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Study of the Molt of Small Forest Mammals

Authors
  • Ivanter, E. V.1, 2
  • 1 Petrozavodsk State University, Petrozavodsk, 185035, Russia , Petrozavodsk (Russia)
  • 2 Karelian Research Center Russian Academy of Sciences, Petrozavodsk, 185000, Russia , Petrozavodsk (Russia)
Type
Published Article
Journal
Biology Bulletin Reviews
Publisher
Pleiades Publishing
Publication Date
Dec 01, 2021
Volume
11
Issue
Suppl 1
Pages
94–110
Identifiers
DOI: 10.1134/S2079086421070045
Source
Springer Nature
Keywords
Disciplines
  • Article
License
Yellow

Abstract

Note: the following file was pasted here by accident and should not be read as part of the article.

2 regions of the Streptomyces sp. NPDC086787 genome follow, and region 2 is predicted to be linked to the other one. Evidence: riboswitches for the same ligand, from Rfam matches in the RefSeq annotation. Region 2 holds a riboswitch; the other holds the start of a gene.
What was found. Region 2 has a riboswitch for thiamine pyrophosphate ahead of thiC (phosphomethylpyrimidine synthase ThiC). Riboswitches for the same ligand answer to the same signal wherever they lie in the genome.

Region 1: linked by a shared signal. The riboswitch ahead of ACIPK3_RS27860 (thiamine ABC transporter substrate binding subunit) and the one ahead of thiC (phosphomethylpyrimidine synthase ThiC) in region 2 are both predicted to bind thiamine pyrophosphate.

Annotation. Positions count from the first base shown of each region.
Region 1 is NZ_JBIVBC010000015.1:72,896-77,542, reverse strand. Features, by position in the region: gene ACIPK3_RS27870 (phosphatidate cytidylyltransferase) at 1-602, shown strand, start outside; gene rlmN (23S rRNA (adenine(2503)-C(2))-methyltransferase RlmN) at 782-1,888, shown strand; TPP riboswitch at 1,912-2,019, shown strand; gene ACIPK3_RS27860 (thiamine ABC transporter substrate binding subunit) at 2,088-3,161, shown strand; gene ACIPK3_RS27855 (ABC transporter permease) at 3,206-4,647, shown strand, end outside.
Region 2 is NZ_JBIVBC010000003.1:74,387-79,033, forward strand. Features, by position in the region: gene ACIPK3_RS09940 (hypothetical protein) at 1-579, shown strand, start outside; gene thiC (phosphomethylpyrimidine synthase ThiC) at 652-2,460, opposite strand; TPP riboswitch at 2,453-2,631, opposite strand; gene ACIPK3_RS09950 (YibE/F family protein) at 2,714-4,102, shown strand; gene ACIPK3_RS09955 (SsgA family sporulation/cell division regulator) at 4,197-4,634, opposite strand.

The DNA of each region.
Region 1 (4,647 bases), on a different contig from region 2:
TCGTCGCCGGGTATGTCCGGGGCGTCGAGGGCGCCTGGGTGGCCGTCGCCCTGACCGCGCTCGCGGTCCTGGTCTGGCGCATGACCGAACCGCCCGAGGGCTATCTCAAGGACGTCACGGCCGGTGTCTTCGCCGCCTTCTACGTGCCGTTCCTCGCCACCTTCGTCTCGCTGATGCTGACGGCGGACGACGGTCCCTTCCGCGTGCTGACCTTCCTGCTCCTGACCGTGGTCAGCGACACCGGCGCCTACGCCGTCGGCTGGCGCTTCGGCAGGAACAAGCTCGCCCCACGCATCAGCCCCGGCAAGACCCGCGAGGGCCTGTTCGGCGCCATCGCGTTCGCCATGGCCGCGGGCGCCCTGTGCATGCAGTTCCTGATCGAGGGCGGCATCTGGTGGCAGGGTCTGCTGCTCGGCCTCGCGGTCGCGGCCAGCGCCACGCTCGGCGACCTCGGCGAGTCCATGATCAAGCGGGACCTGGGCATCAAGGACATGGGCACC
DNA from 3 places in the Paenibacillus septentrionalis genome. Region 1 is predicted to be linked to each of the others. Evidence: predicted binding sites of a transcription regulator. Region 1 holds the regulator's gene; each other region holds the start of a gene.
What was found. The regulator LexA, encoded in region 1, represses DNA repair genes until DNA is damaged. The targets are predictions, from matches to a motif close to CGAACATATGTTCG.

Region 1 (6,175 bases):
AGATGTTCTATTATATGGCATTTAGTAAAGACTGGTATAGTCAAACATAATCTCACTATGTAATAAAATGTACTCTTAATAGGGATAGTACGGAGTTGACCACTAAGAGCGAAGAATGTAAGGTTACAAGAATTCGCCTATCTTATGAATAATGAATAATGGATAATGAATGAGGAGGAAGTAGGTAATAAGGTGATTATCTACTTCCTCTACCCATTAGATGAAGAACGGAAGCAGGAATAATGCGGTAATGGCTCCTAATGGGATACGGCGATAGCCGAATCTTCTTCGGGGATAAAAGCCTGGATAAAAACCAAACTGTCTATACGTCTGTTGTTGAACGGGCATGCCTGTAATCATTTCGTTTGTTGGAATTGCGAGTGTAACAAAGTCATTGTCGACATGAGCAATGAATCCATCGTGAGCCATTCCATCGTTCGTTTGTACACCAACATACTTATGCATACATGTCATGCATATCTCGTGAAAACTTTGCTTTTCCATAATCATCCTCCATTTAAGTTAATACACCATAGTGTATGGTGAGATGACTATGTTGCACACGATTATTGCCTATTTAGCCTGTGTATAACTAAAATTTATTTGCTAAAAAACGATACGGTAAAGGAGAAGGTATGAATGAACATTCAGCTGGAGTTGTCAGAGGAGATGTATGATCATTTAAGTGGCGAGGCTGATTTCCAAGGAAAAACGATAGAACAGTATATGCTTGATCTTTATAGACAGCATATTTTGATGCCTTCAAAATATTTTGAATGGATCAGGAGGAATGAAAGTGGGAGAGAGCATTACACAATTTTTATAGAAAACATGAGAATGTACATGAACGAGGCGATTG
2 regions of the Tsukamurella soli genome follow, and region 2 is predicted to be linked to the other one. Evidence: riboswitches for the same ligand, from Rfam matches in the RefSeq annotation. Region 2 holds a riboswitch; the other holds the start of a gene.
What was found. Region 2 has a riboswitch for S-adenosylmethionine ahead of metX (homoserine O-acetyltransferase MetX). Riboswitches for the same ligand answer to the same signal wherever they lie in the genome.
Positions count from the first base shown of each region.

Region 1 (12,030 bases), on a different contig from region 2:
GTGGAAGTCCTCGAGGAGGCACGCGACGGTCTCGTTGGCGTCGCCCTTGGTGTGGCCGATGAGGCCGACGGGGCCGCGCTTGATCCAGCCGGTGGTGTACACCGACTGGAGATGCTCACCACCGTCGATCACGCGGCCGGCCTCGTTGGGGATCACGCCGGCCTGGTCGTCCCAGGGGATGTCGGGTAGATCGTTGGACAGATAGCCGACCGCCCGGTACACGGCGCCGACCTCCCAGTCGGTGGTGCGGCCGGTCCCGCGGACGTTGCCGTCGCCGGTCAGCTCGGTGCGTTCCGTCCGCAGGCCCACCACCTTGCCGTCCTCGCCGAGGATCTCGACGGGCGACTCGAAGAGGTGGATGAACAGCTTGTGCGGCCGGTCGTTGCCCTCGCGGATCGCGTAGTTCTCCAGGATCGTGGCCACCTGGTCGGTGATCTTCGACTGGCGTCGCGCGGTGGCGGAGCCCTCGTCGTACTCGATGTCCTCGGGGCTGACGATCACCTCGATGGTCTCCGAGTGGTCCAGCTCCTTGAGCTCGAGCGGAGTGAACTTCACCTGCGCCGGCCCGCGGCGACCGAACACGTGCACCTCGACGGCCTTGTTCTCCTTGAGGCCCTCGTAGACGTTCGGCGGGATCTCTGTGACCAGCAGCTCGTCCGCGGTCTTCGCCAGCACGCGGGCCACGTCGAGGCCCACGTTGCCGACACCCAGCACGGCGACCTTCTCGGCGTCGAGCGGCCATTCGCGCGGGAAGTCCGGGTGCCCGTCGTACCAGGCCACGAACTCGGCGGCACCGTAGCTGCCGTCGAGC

AbstractA regular change of fur is of particularly important for small insectivores and rodents, since these animals exist under conditions of constant thermal deficits and spend a lot of time in the forest floor and burrows and constantly make contact with hard substrate. According to studies, the timing and intensity of molting depend on the environmental conditions and the physiological state of the animals. The results show that the characteristics and rate of molting change in individuals of different sex and age groups. This can serve as an indicator of the state of the entire population or a signal of serious impairments of important ecological, physiological, or population processes. The collected data indicate the absence of significant species differences in the timing, intensity, and course of seasonal molting, while the relationship with the sex, age, and state of the population was revealed quite clearly. In studies of the most common species, shrews and rodents in Karelia, we found stability and uniformity in the molting sequence, which does not depend on the animal lifestyle. In most species, molting occurs according to a sublateral (dorsal) scheme, in which the new hair appears first on the lower sides of the sides and head, followed by the belly back, and ending with the top of the head and the back.

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